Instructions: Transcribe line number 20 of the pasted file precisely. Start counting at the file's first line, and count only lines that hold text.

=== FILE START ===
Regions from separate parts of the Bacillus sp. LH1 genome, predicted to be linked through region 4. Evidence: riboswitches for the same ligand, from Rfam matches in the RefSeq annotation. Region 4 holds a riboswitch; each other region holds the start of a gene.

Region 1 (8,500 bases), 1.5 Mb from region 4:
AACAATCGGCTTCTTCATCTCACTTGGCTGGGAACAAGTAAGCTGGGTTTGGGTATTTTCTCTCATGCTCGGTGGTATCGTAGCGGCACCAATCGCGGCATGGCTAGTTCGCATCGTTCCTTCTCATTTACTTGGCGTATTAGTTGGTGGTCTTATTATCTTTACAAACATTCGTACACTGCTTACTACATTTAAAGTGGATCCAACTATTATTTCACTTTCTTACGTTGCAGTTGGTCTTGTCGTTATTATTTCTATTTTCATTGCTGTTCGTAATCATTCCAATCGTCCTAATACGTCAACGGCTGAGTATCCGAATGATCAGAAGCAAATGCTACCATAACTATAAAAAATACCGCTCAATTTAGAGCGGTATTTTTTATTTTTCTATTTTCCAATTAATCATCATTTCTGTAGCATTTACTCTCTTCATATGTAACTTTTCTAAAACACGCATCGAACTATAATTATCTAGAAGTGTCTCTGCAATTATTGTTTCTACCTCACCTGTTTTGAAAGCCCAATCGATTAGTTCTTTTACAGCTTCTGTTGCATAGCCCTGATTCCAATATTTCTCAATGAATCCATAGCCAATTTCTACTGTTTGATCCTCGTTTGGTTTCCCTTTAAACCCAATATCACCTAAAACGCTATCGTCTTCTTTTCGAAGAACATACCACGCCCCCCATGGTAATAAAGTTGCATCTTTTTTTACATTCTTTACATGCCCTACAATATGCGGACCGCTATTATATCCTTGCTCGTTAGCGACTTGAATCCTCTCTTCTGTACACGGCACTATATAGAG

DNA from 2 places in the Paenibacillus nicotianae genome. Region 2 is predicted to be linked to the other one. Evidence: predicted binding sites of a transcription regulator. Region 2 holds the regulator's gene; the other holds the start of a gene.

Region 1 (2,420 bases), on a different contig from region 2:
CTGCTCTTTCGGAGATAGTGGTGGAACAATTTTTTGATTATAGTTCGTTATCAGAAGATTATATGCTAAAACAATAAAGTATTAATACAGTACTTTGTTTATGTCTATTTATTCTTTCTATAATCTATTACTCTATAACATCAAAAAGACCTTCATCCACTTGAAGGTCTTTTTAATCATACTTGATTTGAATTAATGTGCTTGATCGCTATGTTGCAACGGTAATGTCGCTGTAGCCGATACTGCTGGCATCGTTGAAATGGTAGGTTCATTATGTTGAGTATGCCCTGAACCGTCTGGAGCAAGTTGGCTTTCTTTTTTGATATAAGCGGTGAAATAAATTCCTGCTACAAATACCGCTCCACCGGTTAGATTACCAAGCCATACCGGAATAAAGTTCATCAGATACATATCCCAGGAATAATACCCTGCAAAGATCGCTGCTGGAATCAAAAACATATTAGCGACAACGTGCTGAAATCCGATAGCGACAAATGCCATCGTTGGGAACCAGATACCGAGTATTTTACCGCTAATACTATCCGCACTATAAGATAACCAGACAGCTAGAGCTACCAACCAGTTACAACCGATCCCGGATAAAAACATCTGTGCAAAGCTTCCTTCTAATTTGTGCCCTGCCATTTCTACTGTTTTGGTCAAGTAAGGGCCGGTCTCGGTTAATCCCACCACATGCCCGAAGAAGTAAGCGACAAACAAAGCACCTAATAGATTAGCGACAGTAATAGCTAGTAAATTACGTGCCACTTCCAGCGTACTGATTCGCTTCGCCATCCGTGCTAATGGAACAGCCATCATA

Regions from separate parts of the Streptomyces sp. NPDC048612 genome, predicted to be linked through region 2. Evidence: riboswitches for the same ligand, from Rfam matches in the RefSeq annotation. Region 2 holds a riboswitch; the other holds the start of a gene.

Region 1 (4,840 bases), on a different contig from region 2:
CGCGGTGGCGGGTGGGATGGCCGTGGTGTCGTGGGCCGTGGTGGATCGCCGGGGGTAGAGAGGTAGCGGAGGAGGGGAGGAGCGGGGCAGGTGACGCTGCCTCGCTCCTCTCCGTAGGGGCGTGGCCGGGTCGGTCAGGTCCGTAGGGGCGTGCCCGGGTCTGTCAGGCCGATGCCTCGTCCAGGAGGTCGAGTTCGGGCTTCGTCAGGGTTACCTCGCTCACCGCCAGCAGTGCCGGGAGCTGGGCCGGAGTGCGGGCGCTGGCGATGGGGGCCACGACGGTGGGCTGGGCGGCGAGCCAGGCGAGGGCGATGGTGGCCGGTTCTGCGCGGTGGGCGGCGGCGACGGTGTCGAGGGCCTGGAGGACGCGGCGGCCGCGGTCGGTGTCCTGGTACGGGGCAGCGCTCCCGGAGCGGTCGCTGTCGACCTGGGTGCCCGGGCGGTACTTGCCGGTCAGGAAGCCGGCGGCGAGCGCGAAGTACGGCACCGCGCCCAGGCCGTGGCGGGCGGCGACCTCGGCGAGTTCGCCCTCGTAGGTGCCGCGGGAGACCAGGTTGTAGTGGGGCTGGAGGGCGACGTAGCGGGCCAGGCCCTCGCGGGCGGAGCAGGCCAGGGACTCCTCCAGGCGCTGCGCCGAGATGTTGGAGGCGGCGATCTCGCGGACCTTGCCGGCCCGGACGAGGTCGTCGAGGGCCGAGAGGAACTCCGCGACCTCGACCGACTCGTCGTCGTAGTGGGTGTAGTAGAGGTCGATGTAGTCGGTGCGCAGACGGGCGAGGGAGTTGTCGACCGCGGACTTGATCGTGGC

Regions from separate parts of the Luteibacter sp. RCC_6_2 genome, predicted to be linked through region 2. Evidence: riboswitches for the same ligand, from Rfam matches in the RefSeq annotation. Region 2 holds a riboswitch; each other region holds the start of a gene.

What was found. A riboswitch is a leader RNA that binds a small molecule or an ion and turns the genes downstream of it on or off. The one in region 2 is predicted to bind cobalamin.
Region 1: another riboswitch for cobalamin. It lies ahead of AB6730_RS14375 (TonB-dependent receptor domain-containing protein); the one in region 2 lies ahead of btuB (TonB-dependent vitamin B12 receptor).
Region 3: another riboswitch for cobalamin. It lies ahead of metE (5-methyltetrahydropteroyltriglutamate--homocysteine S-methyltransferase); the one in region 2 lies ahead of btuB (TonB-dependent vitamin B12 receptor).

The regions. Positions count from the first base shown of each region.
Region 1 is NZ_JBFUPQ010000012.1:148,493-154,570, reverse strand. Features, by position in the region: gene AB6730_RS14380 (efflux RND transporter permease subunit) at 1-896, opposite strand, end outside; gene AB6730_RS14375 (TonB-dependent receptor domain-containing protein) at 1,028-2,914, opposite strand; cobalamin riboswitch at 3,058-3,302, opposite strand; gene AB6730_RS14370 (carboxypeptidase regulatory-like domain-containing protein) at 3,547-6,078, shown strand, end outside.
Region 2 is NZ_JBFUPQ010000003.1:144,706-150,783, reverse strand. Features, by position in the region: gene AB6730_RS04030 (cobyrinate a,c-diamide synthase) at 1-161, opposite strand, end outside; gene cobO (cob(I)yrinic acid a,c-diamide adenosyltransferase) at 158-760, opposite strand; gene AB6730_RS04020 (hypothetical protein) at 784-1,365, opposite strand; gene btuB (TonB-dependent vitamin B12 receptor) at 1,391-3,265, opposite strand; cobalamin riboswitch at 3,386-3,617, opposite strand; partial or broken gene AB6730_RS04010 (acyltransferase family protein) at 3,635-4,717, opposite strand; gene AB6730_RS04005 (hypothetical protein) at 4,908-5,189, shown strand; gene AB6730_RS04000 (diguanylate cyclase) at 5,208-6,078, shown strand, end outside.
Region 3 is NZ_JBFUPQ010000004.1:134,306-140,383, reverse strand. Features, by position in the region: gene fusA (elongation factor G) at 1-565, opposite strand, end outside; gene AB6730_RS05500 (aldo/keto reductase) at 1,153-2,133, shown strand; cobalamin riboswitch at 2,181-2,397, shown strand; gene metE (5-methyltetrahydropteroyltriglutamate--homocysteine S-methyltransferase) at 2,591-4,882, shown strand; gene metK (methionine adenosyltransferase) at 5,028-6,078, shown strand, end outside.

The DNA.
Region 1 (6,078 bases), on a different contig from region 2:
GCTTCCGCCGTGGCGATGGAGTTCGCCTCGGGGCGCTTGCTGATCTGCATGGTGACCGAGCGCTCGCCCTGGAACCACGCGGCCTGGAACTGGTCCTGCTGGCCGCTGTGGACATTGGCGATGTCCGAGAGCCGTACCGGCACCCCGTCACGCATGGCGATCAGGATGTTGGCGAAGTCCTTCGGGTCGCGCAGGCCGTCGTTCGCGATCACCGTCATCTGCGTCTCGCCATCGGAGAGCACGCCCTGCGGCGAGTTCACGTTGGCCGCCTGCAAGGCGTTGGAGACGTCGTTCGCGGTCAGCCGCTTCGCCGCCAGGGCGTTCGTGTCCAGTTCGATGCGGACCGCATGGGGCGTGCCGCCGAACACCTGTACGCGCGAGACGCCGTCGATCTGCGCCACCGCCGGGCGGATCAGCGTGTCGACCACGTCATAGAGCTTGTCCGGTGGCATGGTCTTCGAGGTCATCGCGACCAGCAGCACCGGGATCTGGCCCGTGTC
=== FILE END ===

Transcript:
GCTTCCGCCGTGGCGATGGAGTTCGCCTCGGGGCGCTTGCTGATCTGCATGGTGACCGAGCGCTCGCCCTGGAACCACGCGGCCTGGAACTGGTCCTGCTGGCCGCTGTGGACATTGGCGATGTCCGAGAGCCGTACCGGCACCCCGTCACGCATGGCGATCAGGATGTTGGCGAAGTCCTTCGGGTCGCGCAGGCCGTCGTTCGCGATCACCGTCATCTGCGTCTCGCCATCGGAGAGCACGCCCTGCGGCGAGTTCACGTTGGCCGCCTGCAAGGCGTTGGAGACGTCGTTCGCGGTCAGCCGCTTCGCCGCCAGGGCGTTCGTGTCCAGTTCGATGCGGACCGCATGGGGCGTGCCGCCGAACACCTGTACGCGCGAGACGCCGTCGATCTGCGCCACCGCCGGGCGGATCAGCGTGTCGACCACGTCATAGAGCTTGTCCGGTGGCATGGTCTTCGAGGTCATCGCGACCAGCAGCACCGGGATCTGGCCCGTGTC